Despite the GOP’s avowal to reach out to new constituencies following the 2012 election, Republican state legislators have continued to support new voting restrictions in 2013. According to a report by Project Vote, fifty-five new voting restrictions have been introduced in thirty states so far this year. “The 2013 legislative season has once again brought an onslaught of bills to restrict access to the ballot, including proposals to undercut important election laws that have recently opened the electorate to more voters,” writes Erin Ferns Lee. These measures include “strict photo ID policies…voter registration restrictions; voter purges; [felon] disenfranchisement; and policies to cut back or revoke voting laws that have made voting more convenient.” By my count, 235 new voting restrictions have been introduced in forty-four states over the past three years.
And where does the majority of the outcry of voter fraud come from?  It comes from republicans and sore losers who don't think African-Americans should have the right (pun intended) to vote unless they are voting for republicans of course.
So here we are, 3 months before a primary and we will have the usual jokers out moaning that Voter ID laws will suppress turnout in the black community. From the President Barack Obama tore into state voter ID laws Friday when speaking to the Rev. Al Sharpton’s National Action Network, accusing Republicans of trying to block minorities, women and seniors from voting and calling the laws a fraud.
But the reality is much better than this, it will suppress illegal turnout in the black community.
Just so you know Radio Boy, there is no illegal turnout in the black community.  The right to vote is scared to the black community.  It is steeped in blood, sweat, tears, courage, and sacrifice.  It is the only weapon we have to protect the very freedoms you hate us for having.
That's why we don't think Voter Suppression with the State Seal of Approval is funny. It's why we shake our heads at the tough Voter ID Laws enacted by red republican state legislatures. It's why we get weep silently when real voter fraud/suppression gets a slap on the wrist, and the imagined voter fraud is prosecuted to the full extent of the law. It's like  1965 all over again.
Coffin carried through crowd

Today's Must Read
Why Obama and the Left Are Hated

Tuesday, April 22, 2014

"For more information contact your school board member or Huntsville Council of PTA's" Yeah, right.

I'm back! Before I get into the meat the potatoes of this post I must extend a sincere thank you to Chip for filling in during the void due to someone(s) cutting off the Internet to my home.  I HOPE Chip will continue to post on a daily basis.  We like and encourage diversity here at RedEye's page.  If anyone else interested in being a contributor grab a moniker and send me a writing sample c/o   I would also like to thank all of the readers/lurkers for your continued support. I continue to be amazed and humbled, it is why I blog, and why I am eternally grateful to mooncat and countrycat for encouraging me to blog,  for encouraging me to start my own blog.   ~RedEye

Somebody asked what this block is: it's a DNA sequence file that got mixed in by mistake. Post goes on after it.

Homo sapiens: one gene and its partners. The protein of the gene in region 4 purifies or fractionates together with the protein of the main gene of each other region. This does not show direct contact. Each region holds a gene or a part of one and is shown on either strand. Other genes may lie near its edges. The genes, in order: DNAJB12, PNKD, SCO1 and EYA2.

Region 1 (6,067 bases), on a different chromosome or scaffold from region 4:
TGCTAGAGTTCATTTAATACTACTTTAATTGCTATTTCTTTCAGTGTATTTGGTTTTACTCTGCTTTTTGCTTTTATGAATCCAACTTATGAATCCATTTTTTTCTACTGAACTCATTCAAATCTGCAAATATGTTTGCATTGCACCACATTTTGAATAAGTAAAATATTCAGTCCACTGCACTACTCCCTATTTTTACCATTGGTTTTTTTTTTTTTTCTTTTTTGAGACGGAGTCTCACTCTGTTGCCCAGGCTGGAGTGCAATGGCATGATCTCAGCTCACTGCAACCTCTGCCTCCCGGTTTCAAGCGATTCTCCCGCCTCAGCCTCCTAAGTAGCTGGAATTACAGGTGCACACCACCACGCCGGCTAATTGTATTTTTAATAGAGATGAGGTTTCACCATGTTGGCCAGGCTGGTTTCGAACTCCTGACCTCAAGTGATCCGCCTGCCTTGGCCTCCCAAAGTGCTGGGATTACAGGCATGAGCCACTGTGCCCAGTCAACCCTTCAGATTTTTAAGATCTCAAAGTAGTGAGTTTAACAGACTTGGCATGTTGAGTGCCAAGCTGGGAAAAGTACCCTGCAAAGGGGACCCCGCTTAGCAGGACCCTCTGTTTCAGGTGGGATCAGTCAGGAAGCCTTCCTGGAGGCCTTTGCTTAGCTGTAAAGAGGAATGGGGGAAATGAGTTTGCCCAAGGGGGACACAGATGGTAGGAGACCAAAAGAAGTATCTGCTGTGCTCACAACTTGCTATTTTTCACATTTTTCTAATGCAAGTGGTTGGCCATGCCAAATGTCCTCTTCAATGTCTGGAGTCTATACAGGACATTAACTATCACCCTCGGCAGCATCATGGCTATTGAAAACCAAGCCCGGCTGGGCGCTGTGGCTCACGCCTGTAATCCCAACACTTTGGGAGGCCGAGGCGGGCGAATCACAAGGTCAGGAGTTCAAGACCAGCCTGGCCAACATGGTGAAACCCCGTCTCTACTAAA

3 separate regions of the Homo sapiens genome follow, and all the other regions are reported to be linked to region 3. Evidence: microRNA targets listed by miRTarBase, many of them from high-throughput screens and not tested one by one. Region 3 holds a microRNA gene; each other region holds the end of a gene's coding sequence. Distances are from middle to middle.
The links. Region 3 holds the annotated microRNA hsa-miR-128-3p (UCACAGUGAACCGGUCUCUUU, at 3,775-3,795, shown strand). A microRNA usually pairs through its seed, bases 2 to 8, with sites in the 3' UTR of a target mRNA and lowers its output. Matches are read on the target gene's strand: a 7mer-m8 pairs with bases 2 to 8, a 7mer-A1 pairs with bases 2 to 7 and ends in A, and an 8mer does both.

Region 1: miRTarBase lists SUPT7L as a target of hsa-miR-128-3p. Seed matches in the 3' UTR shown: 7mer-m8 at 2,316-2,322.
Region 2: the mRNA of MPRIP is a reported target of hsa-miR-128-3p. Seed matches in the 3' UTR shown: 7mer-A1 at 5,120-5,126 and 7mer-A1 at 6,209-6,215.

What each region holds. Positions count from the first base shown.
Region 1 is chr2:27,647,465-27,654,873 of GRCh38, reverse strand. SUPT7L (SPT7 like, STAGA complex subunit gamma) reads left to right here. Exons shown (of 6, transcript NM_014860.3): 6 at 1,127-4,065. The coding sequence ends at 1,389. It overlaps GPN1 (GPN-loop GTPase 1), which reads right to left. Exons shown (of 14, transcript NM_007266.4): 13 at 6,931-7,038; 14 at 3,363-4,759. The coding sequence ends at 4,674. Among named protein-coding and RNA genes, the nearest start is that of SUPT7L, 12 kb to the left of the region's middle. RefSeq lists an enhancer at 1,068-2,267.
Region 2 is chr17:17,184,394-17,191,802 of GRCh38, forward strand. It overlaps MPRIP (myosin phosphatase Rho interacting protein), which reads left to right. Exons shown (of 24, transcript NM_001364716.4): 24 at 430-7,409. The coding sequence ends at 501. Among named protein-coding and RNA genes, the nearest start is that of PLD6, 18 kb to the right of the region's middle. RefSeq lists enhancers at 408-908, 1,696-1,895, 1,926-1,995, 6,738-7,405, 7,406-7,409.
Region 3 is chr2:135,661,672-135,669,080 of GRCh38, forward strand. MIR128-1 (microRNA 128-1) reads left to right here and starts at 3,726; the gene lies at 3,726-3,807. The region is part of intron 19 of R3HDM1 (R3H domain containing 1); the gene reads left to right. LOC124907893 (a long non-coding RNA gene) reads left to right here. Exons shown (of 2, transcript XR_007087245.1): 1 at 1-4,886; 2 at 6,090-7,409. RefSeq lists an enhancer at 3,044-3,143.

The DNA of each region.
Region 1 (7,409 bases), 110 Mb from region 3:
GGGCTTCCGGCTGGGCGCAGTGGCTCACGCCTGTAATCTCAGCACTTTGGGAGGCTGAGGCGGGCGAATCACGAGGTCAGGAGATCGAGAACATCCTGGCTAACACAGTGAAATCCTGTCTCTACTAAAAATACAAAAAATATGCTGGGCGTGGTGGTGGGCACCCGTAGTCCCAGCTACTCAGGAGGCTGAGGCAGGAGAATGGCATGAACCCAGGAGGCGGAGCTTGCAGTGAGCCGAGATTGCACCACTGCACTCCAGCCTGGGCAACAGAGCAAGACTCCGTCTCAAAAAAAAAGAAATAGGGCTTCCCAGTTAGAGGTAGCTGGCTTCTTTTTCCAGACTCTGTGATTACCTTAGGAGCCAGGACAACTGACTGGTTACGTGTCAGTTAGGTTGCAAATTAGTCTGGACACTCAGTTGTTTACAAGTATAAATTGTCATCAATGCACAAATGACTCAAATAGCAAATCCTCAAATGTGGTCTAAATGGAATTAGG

So, I return to find the Huntsville City Schools up to their old tricks in an attempt to keep the school system segregated by race/class, ironically at the same time the University of Alabama Student Government Association votes for integrating the Greek system.

We are constantly being told the NAACP Legal Defense Fund agrees with the Huntsville City Schools rezoning plan,  but clearly that is a lie.

Enabled by the media,  HCS keeps repeating The NAACP Legal Defense Fund did not oppose the Huntsville City Schools rezoning plan meme, counting on the public to infer the NAACP LDF supports the plan.

What they don't count on is the public having enough sense to read the motion for themselves.  The special counsel for the plaintiffs (Norman J. Chachkin) is not opposed to the new school construction plan because of penalties the BOE would incur if they don't start construction of the new Grissom and the new Johnson High Schools by a certain date due to Arbitrage (Page 6-7 and footnotes page 6). The Plaintiffs attorney reserved the right to oppose the rezoning plan and further litigate whatever issues he deems are in the best interest of the class.

 In other words, the LDF has not dismissed this lawsuit.

The motion filed by HCS BOE request the courts approval, and DOJ agreement, to build a new Johnson High School and a new Grissom High School (footnotes page 4). The court did not approve, and the DOJ did not agree to closing Johnson, renaming Johnson, or closing and combining Butler High School with Johnson High School. The closing of Butler is part of the rezoning plan which the LDF reserved the right to oppose.